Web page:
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Allan Pinkerton, The spy in the rebellion; being a true history of the spy system of the United States Army during the late rebellion, revealing many secrets of the war hitherto not made public, compiled from official reports prepared for President Lincoln , General McClellan and the Provost-Marshal-General . 28 0 Browse Search
Lucius R. Paige, History of Cambridge, Massachusetts, 1630-1877, with a genealogical register 22 0 Browse Search
The Daily Dispatch: March 4, 1863., [Electronic resource] 18 0 Browse Search
Harper's Encyclopedia of United States History (ed. Benson Lossing) 14 2 Browse Search
The Daily Dispatch: November 12, 1863., [Electronic resource] 10 0 Browse Search
The Daily Dispatch: June 28, 1862., [Electronic resource] 10 2 Browse Search
The Daily Dispatch: May 20, 1863., [Electronic resource] 8 0 Browse Search
H. Wager Halleck , A. M. , Lieut. of Engineers, U. S. Army ., Elements of Military Art and Science; or, Course of Instruction in Strategy, Fortification, Tactis of Battles &c., Embracing the Duties of Staff, Infantry, Cavalry, Artillery and Engineers. Adapted to the Use of Volunteers and Militia. 7 3 Browse Search
Col. John M. Harrell, Confederate Military History, a library of Confederate States Military History: Volume 10.2, Arkansas (ed. Clement Anselm Evans) 7 1 Browse Search
Thomas Wentworth Higginson, Massachusetts in the Army and Navy during the war of 1861-1865, vol. 1, Mass. officers and men who died. 6 0 Browse Search
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Browsing named entities in H. Wager Halleck , A. M. , Lieut. of Engineers, U. S. Army ., Elements of Military Art and Science; or, Course of Instruction in Strategy, Fortification, Tactis of Battles &c., Embracing the Duties of Staff, Infantry, Cavalry, Artillery and Engineers. Adapted to the Use of Volunteers and Militia.. You can also browse the collection for John Moore or search for John Moore in all documents.

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H. Wager Halleck , A. M. , Lieut. of Engineers, U. S. Army ., Elements of Military Art and Science; or, Course of Instruction in Strategy, Fortification, Tactis of Battles &c., Embracing the Duties of Staff, Infantry, Cavalry, Artillery and Engineers. Adapted to the Use of Volunteers and Militia., Chapter 3: Fortifications.Their importance in the defence of States proved by numerous historical examples (search)
by a forced retreat on the left of the Danube, to form a junction with the forces of General Hiller and the Archduke John. If Berlin had been fortified in 1806, the army routed at Jena would have rallied there and been joined by the Russians. If Madrid had been strongly fortified in 1808, the French army, after the victories of Espinosa, Tudela, Burgos, and Sommo-Sierra, would not have marched towards that capital, leaving in rear of Salamanca and Valladolid, both the English army of General Moore and the Spanish army of Romana. If Moscow had been fortified in 1812, its conflagration would have been avoided, for, with strong defensive works, and the army of Kutusoff encamped on its ramparts, its capture would have been impossible. Had not Constantinople been well fortified, the empire of Constantine must have terminated in the year 700, whereas the standard of the Prophet was not planted there until 1440. This capital was therefore indebted to its walls for eight hundred year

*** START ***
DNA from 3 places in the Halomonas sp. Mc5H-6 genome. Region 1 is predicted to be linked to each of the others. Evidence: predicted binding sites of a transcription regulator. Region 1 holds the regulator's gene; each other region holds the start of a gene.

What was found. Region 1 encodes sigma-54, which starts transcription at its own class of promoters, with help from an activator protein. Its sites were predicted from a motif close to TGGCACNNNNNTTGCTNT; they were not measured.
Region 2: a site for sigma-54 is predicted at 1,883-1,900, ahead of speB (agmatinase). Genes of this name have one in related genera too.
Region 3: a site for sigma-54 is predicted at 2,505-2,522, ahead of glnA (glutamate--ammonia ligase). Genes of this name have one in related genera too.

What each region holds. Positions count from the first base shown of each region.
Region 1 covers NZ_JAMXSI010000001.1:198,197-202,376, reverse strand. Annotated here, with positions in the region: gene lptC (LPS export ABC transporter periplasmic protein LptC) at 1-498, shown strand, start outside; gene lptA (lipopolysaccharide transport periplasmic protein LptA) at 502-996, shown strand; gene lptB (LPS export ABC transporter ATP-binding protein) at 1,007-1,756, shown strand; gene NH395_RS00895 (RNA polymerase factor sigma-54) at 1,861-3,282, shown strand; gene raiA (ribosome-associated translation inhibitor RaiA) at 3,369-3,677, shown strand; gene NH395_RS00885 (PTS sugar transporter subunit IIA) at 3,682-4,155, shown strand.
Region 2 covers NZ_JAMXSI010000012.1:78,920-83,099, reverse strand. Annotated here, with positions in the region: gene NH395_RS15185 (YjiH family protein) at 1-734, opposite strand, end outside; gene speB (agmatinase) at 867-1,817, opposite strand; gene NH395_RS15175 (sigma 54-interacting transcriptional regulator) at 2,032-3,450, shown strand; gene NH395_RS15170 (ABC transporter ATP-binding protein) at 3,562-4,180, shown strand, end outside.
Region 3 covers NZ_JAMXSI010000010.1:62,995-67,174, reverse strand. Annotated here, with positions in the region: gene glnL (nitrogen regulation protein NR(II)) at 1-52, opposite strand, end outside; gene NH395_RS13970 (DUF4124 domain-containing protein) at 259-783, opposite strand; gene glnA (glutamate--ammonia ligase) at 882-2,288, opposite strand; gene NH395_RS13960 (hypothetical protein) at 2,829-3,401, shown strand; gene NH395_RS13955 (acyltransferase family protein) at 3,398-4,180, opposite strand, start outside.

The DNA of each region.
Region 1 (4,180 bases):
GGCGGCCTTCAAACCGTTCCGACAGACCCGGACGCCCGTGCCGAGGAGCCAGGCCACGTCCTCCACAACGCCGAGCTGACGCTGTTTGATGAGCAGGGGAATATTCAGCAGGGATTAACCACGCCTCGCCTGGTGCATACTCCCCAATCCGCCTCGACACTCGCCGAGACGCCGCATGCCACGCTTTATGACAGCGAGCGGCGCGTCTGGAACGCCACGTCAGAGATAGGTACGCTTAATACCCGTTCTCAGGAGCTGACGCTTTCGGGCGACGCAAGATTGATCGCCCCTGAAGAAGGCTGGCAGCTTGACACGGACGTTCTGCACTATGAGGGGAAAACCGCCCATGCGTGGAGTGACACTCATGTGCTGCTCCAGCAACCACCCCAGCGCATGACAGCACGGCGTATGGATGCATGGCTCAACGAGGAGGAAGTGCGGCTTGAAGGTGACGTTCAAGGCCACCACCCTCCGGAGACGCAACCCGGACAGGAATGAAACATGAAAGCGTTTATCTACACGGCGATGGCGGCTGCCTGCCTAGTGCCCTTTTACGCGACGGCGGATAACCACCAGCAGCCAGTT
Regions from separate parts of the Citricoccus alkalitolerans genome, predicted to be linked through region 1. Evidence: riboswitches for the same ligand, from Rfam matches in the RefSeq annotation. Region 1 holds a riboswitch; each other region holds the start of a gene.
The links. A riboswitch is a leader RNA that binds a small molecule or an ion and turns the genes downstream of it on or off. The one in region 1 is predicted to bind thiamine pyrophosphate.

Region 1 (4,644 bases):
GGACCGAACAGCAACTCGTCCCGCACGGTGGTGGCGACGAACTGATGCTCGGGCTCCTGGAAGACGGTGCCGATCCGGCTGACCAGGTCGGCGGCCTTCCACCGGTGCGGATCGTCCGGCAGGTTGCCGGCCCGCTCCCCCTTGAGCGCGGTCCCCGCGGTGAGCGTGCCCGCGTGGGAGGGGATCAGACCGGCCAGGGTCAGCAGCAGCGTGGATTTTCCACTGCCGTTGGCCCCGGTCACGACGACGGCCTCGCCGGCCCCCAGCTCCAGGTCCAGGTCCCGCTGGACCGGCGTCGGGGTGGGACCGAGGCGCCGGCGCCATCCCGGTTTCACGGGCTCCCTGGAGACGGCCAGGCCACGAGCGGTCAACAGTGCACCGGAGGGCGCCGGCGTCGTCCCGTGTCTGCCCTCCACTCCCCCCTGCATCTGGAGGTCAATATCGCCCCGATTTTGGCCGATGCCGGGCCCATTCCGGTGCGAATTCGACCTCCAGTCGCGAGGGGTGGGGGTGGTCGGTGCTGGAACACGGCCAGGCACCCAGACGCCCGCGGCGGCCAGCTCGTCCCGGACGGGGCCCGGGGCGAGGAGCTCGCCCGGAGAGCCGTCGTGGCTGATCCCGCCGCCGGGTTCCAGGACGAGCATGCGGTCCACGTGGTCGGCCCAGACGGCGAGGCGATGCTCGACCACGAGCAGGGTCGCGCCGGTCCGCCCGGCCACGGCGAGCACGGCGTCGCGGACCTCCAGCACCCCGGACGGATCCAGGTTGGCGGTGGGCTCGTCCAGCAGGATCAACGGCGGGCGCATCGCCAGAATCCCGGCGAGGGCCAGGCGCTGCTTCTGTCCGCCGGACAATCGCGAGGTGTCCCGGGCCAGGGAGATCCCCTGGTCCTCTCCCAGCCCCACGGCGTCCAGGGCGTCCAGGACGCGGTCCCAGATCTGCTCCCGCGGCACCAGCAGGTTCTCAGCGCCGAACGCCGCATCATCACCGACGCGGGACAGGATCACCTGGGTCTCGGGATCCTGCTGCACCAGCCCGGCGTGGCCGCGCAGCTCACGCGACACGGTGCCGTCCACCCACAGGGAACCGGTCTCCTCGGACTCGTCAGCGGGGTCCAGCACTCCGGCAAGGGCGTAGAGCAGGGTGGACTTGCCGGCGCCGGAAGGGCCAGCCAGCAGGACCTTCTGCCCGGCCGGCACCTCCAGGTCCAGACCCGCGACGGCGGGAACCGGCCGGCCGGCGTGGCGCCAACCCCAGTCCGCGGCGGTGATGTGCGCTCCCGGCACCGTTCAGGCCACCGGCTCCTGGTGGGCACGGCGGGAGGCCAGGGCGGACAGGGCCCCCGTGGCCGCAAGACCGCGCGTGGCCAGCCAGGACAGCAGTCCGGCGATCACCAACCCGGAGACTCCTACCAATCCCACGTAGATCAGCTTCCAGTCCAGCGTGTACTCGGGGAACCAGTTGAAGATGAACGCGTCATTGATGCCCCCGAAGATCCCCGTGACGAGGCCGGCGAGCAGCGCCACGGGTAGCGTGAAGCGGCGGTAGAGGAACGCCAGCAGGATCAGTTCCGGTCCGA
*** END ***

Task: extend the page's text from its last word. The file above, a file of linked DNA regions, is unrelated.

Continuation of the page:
er, and over roads almost impassable for artillery. Again, in the campaign of 1806, the French infantry pursued the Prussians at the rate of from twenty-five to thirty miles per day. In 1808 the advanced posts of Napoleon's army pursued Sir John Moore's army at the rate of twenty-five miles a day, in the midst of winter. Napoleon transported an army of fifty thousand men from Madrid to Astorga with nearly the same rapidity, marching through deep snows, across high mountains, and rivers swthe provision-trains in a sterile or unfriendly country may lead to the most terrible disasters. We will allude to two examples of this kind: the retreat of the English from Spain in 1809, and. that of the French from Russia in 1812. When Sir John Moore saw that a retreat had become necessary to save his army from entire destruction, hie directed all the baggage and stores to be taken to the rear, and every possible arrangement to be made for their preservation and for the regular supplies o
H. Wager Halleck , A. M. , Lieut. of Engineers, U. S. Army ., Elements of Military Art and Science; or, Course of Instruction in Strategy, Fortification, Tactis of Battles &c., Embracing the Duties of Staff, Infantry, Cavalry, Artillery and Engineers. Adapted to the Use of Volunteers and Militia., Chapter 12: army organization—Engineers.—Their history, duties, and organization,—with a brief discussion, showing their importance as a part of a modern army organization. (search)
d of March he wrote: If I had bad a bridge equipage this morning, Blucher's army had been lost. Whoever will. examine the details of the operations of this campaign, will be convinced of the full force of these remarks. In Spain in 1808, Sir John Moore, in order to assist the native forces, had penetrated so near the army of Napoleon, that retreat became exceedingly difficult, and he was several times on the point of being lost. The English army was at this time very deficient in engineer troops, and Moore suffered much for want of miners to destroy bridges, and pontoniers to construct new ones. In order to cover his retreat and impede the advance of the French, the commander-in-chief, says Napier, directed several bridges to be destroyed, but the engineers [for want of miners and miner's tools] failed of success in every attempt. In Soult's retreat, in 1809, he crossed the Duero at Oporto, and destroyed the bridges so as to cut off the pursuit of Wellington. But while Soul